The team’s technological advancements are two-fold. The new approach uses microfluidics — tiny channels that aligns cells by their size, allowing investigators to sort out larger white blood cells from smaller red blood cells and other elements of the blood. This requires only microliter quantities of blood instead of milliliters — in other words, drops of blood instead of vials of it. This sample sparing approach, in turn, could reduce the risk of iatrogenic anemia among patients.

Secondly, working with the MIT team, the authors utilized a novel technology for measuring the electrical activity of cells, which changes when white blood cells are activated and can distinguish patients with and without inflammation, such as in sepsis. This electrical measurement — known as isodielectric separation — gave the team important information about the function and activation state of white blood cells.

The team assessed samples from 18 hospitalized patients and 10 healthy subjects, looking at the collected samples over the course of seven days. Both the activation state and function of white blood cells were significantly more predictive of the patient’s clinical course than were white blood cell counts.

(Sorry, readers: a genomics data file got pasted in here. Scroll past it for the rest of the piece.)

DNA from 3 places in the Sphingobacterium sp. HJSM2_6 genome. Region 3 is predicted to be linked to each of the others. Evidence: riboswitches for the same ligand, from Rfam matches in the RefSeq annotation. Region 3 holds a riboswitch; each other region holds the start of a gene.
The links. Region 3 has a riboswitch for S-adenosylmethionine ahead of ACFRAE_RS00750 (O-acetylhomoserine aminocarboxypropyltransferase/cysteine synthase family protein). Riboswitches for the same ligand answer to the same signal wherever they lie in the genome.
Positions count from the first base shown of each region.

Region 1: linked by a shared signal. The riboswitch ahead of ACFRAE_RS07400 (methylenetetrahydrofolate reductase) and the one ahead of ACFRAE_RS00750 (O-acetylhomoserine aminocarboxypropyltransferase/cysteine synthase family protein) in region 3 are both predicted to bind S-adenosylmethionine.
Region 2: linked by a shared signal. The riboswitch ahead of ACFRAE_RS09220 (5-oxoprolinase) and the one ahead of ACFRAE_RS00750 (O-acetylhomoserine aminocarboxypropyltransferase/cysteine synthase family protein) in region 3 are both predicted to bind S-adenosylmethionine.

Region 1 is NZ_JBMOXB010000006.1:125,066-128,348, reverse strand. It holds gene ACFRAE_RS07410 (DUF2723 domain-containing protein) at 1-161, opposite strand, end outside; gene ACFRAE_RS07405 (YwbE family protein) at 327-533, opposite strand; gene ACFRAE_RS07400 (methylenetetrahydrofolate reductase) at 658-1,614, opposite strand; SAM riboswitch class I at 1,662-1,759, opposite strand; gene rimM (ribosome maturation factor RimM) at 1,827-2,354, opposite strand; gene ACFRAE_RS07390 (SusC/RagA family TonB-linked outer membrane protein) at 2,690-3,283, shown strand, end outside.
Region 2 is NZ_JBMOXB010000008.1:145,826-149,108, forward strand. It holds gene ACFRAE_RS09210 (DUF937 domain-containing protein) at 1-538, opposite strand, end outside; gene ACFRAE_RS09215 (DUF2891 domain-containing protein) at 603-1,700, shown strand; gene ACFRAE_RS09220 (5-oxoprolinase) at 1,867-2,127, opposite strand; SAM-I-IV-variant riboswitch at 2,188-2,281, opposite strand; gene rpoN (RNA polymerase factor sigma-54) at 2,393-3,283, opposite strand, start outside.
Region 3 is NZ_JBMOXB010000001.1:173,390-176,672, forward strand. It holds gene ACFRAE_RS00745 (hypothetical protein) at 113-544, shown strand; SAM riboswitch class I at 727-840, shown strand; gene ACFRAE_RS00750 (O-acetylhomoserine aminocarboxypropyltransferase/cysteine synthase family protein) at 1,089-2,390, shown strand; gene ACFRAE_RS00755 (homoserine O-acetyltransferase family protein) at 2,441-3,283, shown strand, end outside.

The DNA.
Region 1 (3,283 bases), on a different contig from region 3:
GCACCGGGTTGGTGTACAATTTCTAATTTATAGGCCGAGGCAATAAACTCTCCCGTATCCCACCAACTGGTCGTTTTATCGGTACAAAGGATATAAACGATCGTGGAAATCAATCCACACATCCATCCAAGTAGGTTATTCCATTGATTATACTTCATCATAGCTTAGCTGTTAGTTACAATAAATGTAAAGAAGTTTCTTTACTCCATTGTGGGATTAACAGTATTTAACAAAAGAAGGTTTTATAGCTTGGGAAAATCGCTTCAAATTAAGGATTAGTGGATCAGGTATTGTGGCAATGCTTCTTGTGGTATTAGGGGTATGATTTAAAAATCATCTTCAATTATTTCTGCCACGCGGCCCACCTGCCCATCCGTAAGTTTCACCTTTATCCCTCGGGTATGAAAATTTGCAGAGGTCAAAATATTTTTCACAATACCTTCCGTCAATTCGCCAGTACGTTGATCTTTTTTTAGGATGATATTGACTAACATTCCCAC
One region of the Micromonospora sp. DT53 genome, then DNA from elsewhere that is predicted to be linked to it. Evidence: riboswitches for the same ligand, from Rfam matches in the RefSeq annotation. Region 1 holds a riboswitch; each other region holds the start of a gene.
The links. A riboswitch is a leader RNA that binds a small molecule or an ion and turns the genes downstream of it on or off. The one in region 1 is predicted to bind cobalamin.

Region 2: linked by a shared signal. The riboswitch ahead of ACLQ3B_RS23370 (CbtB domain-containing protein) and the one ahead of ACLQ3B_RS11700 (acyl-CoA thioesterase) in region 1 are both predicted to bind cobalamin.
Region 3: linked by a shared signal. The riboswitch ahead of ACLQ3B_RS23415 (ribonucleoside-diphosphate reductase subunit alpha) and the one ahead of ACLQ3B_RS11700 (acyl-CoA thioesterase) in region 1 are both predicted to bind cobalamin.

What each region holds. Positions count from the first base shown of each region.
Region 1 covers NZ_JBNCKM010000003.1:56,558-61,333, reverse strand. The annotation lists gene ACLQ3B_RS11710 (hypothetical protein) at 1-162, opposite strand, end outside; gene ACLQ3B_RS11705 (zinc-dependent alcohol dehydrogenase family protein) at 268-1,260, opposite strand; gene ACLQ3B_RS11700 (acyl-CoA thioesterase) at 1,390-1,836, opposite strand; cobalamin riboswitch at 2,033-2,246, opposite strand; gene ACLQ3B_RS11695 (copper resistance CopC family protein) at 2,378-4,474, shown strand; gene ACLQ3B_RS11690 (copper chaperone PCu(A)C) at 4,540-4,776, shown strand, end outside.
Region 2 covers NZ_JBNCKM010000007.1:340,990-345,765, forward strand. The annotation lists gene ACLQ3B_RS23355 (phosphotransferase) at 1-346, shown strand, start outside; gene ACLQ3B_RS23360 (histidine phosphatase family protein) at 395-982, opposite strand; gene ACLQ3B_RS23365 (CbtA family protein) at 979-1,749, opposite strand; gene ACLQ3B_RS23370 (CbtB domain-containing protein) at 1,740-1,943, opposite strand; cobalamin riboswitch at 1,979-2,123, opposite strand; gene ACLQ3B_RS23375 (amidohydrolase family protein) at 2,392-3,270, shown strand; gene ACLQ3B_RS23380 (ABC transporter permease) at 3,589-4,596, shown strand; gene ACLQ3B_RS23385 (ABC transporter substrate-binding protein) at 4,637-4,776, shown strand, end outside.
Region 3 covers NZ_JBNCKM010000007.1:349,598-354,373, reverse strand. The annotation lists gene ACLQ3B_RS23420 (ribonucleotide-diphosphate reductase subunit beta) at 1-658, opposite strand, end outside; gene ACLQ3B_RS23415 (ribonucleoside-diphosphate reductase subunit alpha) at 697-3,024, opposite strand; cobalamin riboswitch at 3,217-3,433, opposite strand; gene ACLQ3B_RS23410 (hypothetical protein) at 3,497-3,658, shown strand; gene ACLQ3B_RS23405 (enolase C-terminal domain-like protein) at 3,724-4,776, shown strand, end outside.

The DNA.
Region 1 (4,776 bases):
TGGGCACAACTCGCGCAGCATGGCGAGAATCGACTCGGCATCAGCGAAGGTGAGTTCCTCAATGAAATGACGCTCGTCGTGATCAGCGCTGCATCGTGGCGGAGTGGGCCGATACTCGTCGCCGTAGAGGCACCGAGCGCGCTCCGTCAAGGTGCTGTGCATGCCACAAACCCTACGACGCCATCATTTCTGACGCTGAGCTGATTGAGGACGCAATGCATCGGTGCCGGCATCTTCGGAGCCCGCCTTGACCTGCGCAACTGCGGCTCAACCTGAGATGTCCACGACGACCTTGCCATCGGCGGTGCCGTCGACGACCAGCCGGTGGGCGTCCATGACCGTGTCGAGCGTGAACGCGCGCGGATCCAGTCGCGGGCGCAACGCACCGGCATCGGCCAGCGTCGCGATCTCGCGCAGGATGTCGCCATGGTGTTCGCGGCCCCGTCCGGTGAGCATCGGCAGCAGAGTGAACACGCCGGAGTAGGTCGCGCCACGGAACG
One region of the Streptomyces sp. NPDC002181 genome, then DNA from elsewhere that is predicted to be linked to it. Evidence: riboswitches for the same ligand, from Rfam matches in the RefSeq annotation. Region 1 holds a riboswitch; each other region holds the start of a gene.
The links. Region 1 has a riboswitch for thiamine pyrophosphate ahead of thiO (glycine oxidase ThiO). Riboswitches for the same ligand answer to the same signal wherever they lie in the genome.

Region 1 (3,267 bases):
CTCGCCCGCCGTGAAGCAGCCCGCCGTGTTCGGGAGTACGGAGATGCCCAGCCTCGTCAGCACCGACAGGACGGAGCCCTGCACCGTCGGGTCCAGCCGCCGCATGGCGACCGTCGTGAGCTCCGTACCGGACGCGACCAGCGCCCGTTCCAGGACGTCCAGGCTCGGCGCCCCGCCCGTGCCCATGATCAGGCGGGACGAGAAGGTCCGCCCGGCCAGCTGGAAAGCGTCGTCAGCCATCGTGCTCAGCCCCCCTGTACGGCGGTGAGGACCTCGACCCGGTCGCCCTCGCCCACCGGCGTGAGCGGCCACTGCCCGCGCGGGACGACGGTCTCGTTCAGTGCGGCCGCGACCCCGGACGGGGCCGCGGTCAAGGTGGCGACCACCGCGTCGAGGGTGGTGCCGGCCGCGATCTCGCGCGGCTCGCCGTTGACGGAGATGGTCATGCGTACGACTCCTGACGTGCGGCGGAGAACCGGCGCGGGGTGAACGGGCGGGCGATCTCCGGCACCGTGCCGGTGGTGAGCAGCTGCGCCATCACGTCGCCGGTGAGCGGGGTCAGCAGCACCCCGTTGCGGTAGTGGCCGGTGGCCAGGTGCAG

The authors note that their findings may have implications beyond sepsis. Having a way to accurately and precisely measure the immune system’s response in microliter aliquots of blood could be useful in monitoring patients receiving immune modulating therapies, including treatment with immune checkpoint inhibitors for cancer or treatment with immunosuppressive drugs after an organ transplant. A more precise diagnostic test for the immune system’s activity would enable clinicians to adjust their immune modulating therapies to maximize benefit and minimize risk for individual patients.

“We’re excited to take the next steps forward,” said co-first author Bakr Jundi, MD, MMSc, a researcher in the Levy lab. “As physicians try to understand how sepsis affects patients and how we can better monitor patients, we hope this technology will help to address some of the main issues clinicians face.”

Funding for this work was provided by the National Institutes of Health (U24-AI118656, K08-HL130540, K12-HD047349).

Paper cited: Jundi, B et al. “Leukocyte function assessed via serial microliter sampling of peripheral blood from sepsis patients correlates with disease severity” Nature Biomedical Engineering DOI: 10.1038/s41551-019-0473-5